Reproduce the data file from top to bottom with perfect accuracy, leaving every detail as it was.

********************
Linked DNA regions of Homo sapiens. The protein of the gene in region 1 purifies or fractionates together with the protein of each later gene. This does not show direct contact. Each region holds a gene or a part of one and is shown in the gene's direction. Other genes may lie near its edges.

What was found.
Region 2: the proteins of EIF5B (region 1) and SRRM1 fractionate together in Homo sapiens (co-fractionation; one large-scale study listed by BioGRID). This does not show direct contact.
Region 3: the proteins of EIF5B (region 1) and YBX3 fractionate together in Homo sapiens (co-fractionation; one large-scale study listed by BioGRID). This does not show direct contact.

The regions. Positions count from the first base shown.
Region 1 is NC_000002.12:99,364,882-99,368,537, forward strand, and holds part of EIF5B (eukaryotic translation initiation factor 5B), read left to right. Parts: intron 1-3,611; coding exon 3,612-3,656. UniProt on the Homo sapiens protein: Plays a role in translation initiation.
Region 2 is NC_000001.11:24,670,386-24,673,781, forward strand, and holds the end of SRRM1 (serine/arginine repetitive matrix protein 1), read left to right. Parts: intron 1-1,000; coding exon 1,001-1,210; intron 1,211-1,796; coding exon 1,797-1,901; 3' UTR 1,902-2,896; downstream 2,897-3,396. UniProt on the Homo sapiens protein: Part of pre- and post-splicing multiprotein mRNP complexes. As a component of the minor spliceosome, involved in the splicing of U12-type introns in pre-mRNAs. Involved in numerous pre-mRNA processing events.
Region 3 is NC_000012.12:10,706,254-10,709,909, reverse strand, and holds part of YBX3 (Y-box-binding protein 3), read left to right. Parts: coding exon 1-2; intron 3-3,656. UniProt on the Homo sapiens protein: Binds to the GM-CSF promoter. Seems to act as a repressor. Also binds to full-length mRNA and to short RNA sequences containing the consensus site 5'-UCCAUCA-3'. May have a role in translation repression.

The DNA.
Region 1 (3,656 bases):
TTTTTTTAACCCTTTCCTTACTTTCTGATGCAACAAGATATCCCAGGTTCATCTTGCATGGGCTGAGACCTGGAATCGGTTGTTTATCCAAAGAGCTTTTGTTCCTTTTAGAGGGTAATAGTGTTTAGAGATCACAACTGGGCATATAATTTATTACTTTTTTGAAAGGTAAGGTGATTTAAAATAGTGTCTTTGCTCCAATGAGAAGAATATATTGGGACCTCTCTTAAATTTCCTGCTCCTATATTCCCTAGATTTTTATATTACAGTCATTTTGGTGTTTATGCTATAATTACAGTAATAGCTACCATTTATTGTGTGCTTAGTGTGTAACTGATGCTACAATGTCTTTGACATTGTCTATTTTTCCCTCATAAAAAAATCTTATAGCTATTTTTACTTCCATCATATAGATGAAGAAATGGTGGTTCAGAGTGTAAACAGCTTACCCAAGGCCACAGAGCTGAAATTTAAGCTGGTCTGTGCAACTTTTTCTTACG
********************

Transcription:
Linked DNA regions of Homo sapiens. The protein of the gene in region 1 purifies or fractionates together with the protein of each later gene. This does not show direct contact. Each region holds a gene or a part of one and is shown in the gene's direction. Other genes may lie near its edges.

What was found.
Region 2: the proteins of EIF5B (region 1) and SRRM1 fractionate together in Homo sapiens (co-fractionation; one large-scale study listed by BioGRID). This does not show direct contact.
Region 3: the proteins of EIF5B (region 1) and YBX3 fractionate together in Homo sapiens (co-fractionation; one large-scale study listed by BioGRID). This does not show direct contact.

The regions. Positions count from the first base shown.
Region 1 is NC_000002.12:99,364,882-99,368,537, forward strand, and holds part of EIF5B (eukaryotic translation initiation factor 5B), read left to right. Parts: intron 1-3,611; coding exon 3,612-3,656. UniProt on the Homo sapiens protein: Plays a role in translation initiation.
Region 2 is NC_000001.11:24,670,386-24,673,781, forward strand, and holds the end of SRRM1 (serine/arginine repetitive matrix protein 1), read left to right. Parts: intron 1-1,000; coding exon 1,001-1,210; intron 1,211-1,796; coding exon 1,797-1,901; 3' UTR 1,902-2,896; downstream 2,897-3,396. UniProt on the Homo sapiens protein: Part of pre- and post-splicing multiprotein mRNP complexes. As a component of the minor spliceosome, involved in the splicing of U12-type introns in pre-mRNAs. Involved in numerous pre-mRNA processing events.
Region 3 is NC_000012.12:10,706,254-10,709,909, reverse strand, and holds part of YBX3 (Y-box-binding protein 3), read left to right. Parts: coding exon 1-2; intron 3-3,656. UniProt on the Homo sapiens protein: Binds to the GM-CSF promoter. Seems to act as a repressor. Also binds to full-length mRNA and to short RNA sequences containing the consensus site 5'-UCCAUCA-3'. May have a role in translation repression.

The DNA.
Region 1 (3,656 bases):
TTTTTTTAACCCTTTCCTTACTTTCTGATGCAACAAGATATCCCAGGTTCATCTTGCATGGGCTGAGACCTGGAATCGGTTGTTTATCCAAAGAGCTTTTGTTCCTTTTAGAGGGTAATAGTGTTTAGAGATCACAACTGGGCATATAATTTATTACTTTTTTGAAAGGTAAGGTGATTTAAAATAGTGTCTTTGCTCCAATGAGAAGAATATATTGGGACCTCTCTTAAATTTCCTGCTCCTATATTCCCTAGATTTTTATATTACAGTCATTTTGGTGTTTATGCTATAATTACAGTAATAGCTACCATTTATTGTGTGCTTAGTGTGTAACTGATGCTACAATGTCTTTGACATTGTCTATTTTTCCCTCATAAAAAAATCTTATAGCTATTTTTACTTCCATCATATAGATGAAGAAATGGTGGTTCAGAGTGTAAACAGCTTACCCAAGGCCACAGAGCTGAAATTTAAGCTGGTCTGTGCAACTTTTTCTTACG